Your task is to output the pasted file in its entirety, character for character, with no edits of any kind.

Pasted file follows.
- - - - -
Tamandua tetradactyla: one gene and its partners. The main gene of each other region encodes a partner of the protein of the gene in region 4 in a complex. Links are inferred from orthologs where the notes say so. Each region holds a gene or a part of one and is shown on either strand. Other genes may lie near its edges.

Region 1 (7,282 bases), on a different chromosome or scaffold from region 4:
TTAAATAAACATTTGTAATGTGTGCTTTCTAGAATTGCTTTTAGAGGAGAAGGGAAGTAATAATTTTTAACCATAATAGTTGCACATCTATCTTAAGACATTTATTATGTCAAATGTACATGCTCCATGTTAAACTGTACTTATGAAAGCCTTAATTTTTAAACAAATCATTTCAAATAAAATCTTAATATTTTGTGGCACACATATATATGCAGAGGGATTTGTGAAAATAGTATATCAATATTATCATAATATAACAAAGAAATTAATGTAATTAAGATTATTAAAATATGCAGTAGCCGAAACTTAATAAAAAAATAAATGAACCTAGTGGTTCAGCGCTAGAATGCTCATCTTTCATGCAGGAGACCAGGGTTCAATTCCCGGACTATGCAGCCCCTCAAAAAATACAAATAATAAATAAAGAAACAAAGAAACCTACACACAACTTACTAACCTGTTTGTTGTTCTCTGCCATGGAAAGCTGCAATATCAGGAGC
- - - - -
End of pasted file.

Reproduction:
Tamandua tetradactyla: one gene and its partners. The main gene of each other region encodes a partner of the protein of the gene in region 4 in a complex. Links are inferred from orthologs where the notes say so. Each region holds a gene or a part of one and is shown on either strand. Other genes may lie near its edges.

Region 1 (7,282 bases), on a different chromosome or scaffold from region 4:
TTAAATAAACATTTGTAATGTGTGCTTTCTAGAATTGCTTTTAGAGGAGAAGGGAAGTAATAATTTTTAACCATAATAGTTGCACATCTATCTTAAGACATTTATTATGTCAAATGTACATGCTCCATGTTAAACTGTACTTATGAAAGCCTTAATTTTTAAACAAATCATTTCAAATAAAATCTTAATATTTTGTGGCACACATATATATGCAGAGGGATTTGTGAAAATAGTATATCAATATTATCATAATATAACAAAGAAATTAATGTAATTAAGATTATTAAAATATGCAGTAGCCGAAACTTAATAAAAAAATAAATGAACCTAGTGGTTCAGCGCTAGAATGCTCATCTTTCATGCAGGAGACCAGGGTTCAATTCCCGGACTATGCAGCCCCTCAAAAAATACAAATAATAAATAAAGAAACAAAGAAACCTACACACAACTTACTAACCTGTTTGTTGTTCTCTGCCATGGAAAGCTGCAATATCAGGAGC